I say, “I’m sorry for sounding pessimistic. Friends accuse me of cynicism. Talking about life’s worst. Everyone has faults. Except you I think.” I mellow my brogue. I’m in her unbrogued  house. I like my brogue. Brogue you. I say her home is lovely and her staircase is impressive and  she must have a grand view of London. A servant walks by holding a tray of drinks. Mrs. Dalloway says to take one. I obey like a good boy needing milk. Mrs. Dalloway has turned me into a little boy. Don’t mind. Doctor Little Boy. A relief, especially for a holiday. 

Her daughter Elizabeth attaches herself to me when she hears I’m a physician. She has a lip-kissing mouth and eyes for a saint still enamored of the carnal world. Unfreckled skin fit for a royal child. Her dark hair in curls. Her body mostly hidden in a long blue dress. The bodice, neckline, two rows of white beads, pink embroidery between the beads and it’s tempting to touch the beads but I want to touch. Yes, I want to touch her bosom which I might’ve done if I was drinking in a Dublin pub. Her neckline exposes an inch of feminine flesh. She has in total about five inches of more goddessness hidden. I’m good at estimating measurements, length of wounds and how many stitches. I look up at her face. She’s blushing.  

God did I make her blush? Behave yourself man, eyes glued to her bosom. You’re not in Dublin. “Your dress is lovely as are the beads and embroidery. My mother loved to embroider. It’s been some time since I saw such fine embroidery.” A lie but it mollified my offense. I didn’t mean to be a cad. I bow. She curtsies. She’s so well-bred; must write poems—Petrarchan  sonnets, heroic quatrains, Shakespearean sonnets. Would she be happy with me? Lovely. Maybe eighteen, nineteen? Too young? No. Yes, she’s so young. Does she like Shakespeare? Maybe  later. English. I prefer the Irish. Arthur Griffith. We Ourselves. The Easter Rising in 1916. Independence 1921. Cheers to the Irish Free State. Dublin smells. It’s where you belong  Mulligan. Mulligan’s Free Choice. She wants to become a doctor and asks how hard medical school was.  

Give the beautiful young woman a decent answer. Be polite, poooohohlite. No rash words. Encouragement. Look thoughtful. Yes, sir. “It was all study. Time for nothing but books, books, more books. Aye, I never studied harder in my life. Herculean exams. Tittle sleep. Well worth it. You’ll do fine.”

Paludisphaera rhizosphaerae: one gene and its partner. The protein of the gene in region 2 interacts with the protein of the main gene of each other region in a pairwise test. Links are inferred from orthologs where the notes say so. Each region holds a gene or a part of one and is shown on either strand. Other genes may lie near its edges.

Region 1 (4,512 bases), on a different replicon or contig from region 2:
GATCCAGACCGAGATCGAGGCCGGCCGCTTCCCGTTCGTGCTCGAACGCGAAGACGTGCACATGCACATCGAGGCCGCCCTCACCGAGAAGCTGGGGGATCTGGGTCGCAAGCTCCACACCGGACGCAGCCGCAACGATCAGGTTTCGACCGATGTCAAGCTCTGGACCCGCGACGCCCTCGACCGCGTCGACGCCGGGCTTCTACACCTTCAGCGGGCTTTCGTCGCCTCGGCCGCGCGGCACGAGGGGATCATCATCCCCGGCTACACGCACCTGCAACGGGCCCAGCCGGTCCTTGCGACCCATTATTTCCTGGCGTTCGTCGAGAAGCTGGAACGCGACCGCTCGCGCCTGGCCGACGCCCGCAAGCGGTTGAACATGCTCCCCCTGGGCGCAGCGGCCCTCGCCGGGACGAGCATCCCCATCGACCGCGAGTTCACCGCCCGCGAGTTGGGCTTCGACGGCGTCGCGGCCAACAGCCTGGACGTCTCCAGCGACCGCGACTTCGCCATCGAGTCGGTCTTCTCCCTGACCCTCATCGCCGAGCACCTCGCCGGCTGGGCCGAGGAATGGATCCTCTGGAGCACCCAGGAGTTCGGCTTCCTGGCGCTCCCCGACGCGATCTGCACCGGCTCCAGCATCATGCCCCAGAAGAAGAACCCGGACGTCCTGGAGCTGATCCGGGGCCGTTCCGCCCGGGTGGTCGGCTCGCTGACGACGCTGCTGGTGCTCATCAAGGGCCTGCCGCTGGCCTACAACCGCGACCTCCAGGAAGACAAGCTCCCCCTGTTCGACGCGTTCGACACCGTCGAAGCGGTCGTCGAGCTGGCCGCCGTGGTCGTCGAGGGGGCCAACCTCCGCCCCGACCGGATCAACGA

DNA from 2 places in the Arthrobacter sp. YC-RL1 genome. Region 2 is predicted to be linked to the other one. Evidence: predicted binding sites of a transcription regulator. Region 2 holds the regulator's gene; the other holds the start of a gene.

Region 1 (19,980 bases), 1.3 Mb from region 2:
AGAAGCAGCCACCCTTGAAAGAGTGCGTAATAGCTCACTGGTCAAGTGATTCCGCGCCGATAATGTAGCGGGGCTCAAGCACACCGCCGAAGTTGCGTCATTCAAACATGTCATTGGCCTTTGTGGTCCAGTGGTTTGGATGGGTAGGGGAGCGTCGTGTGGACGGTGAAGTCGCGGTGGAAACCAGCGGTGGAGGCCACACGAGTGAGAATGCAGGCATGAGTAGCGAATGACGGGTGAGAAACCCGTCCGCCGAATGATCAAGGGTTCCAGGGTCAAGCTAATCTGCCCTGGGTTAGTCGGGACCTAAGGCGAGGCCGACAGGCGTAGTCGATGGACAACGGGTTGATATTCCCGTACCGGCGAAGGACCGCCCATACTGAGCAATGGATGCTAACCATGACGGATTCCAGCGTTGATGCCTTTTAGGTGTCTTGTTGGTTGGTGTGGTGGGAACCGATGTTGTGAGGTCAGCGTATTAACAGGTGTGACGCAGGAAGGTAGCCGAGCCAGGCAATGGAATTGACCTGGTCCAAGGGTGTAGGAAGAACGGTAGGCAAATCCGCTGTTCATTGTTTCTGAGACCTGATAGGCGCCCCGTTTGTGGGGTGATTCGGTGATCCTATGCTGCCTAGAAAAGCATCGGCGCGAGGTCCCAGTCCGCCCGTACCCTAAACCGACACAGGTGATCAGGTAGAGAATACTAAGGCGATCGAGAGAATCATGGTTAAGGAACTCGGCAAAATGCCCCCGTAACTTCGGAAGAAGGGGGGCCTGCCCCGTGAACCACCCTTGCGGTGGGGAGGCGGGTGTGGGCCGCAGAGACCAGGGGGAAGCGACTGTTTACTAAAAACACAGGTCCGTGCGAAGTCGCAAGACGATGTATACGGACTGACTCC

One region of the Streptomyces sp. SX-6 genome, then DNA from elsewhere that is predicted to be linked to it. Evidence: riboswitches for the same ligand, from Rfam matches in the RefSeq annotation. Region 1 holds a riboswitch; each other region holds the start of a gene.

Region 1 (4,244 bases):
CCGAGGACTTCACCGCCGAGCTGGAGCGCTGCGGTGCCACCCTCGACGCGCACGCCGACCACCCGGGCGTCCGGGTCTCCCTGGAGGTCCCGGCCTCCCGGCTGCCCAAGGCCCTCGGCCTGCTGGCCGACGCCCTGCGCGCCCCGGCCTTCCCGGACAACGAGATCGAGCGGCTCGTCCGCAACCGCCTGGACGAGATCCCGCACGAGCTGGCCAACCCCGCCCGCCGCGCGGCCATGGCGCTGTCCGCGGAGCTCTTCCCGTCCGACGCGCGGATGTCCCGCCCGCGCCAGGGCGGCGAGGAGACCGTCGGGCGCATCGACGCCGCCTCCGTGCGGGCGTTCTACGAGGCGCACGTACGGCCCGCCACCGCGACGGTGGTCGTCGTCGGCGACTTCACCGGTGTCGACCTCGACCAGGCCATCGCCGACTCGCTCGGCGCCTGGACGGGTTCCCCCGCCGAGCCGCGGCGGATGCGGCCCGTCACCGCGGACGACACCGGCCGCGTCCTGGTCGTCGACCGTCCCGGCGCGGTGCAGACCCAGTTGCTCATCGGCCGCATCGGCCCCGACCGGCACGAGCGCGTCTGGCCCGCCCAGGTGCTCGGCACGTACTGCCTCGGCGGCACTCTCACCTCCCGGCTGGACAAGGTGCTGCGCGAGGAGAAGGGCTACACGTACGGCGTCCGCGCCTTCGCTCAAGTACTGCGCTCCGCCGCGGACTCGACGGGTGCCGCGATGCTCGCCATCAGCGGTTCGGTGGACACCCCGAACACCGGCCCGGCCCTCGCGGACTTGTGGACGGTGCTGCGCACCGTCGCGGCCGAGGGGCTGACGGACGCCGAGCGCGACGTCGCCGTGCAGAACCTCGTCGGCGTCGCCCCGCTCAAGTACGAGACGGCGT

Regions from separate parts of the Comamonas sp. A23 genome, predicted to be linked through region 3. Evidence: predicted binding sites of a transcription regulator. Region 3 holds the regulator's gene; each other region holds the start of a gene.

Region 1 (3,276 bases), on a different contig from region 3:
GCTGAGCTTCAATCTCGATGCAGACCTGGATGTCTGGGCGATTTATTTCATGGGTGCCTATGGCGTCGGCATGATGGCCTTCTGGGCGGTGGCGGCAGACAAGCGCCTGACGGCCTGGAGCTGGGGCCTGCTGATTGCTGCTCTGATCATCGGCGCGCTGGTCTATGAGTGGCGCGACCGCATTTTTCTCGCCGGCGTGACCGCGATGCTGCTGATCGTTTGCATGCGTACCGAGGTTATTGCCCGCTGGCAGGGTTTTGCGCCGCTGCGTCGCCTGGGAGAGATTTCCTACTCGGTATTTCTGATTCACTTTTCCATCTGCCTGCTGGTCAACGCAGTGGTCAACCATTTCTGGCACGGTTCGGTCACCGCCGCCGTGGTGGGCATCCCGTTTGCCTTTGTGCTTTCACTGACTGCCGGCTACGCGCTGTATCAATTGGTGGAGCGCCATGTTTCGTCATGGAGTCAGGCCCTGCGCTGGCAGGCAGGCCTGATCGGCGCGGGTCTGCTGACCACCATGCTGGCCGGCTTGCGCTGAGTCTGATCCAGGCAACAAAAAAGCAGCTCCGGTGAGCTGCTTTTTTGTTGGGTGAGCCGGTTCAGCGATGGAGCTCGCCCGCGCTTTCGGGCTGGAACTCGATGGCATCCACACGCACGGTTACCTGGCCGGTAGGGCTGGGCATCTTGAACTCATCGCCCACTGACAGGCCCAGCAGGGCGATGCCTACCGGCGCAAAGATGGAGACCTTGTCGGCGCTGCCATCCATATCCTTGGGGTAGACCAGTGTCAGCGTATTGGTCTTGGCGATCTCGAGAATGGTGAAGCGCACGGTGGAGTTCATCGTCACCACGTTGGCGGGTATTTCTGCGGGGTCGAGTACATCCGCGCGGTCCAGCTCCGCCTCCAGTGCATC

Do women get into medical schools? Few. Keep your eyes to her face, Mulligan. Does she have little nipples? I like little nipples on big bosoms. Bet she’s lush naked. You’re thinking like a cad. She’s just lovely. Better. 

Woman with pretty face, dressed in yellow gown walks by. Man in frock coat follows. I own no frock coat. I look stupid in one. Stupid. Yellow-Gown returns. Elizabeth introduces me to Yellow-Gown. Lucky me. Mrs. Dalloway talks to Yellow-Gown. I don’t think Elizabeth likes me for she walks off. Bid adieu. What I do? What didn’t I do? Hello, goodbye. Yellow-Gown asks how long I’ve lived in London.  

“Never have,” I say. “But it’s lovely city.”  

Yellow-Gown leaves when a blond-haired, Lavender-Gown whispers something to her. I recognize no one except Mrs. Dalloway. She touches my arm and excuses herself and walks away and greets the Lord Mayor who just arrived. Lord Mayor? She has connections. Will I meet him? What should I say?  

He’s leaving the room with Mrs. Dalloway. Frock coat man greets lady in green. Lots of talk and laughs. Sometimes raucous, like the whole room is infected. The laughter makes me  laugh. Don’t know what the joke is. The laughter softens when the Lord Mayor enters again. They dawdle on. Two old faces look at me, smile, and turn away. Goodbye, so long, au revoir. I  know some French. 

I take my drink and think of sneaking upstairs for the briefest time to see the view. But what would I say if a Dalloway found me up there? I was looking for my coat. No, be honest. I want to view the view. 

I open a door down the hall from the drawing room and a man with a fretful forehead is seated at a desk by a window covered with drapes in what looks like his library. I’m rarely a worried man. People have said I’m full of life. Have been ignorant and felt I don’t know much about the life I’m full of. Have swum against the tide. Luck kept me from being washed away. Hit and miss. The man looks up at me surprised. I’m surprised I became a doctor. 

“Sorry, I should’ve knocked but your house is majestic. I wanted to see it. Can’t say I really know why I didn’t knock. Name is Dr. Buck Mulligan. You must be Mr. Dalloway. Pleased to make your acquaintance, if I may.”

Yes, Mr. Richard Dalloway invites me in as he pulls out a drawer, gets something, looks at me for a second, puts something back in drawer and shuts drawer. He says something urgent came up that he had to address. He leans back in his chair. Is he perusing me? Should I leave? Have I interrupted some great English thought? 

He rubs his chin and leans forward, looking at me. “Your name is familiar. I’ve heard it before. James Joyce told me about a Buck Mulligan a year ago in Chichester. My wife and I were both there at the time.”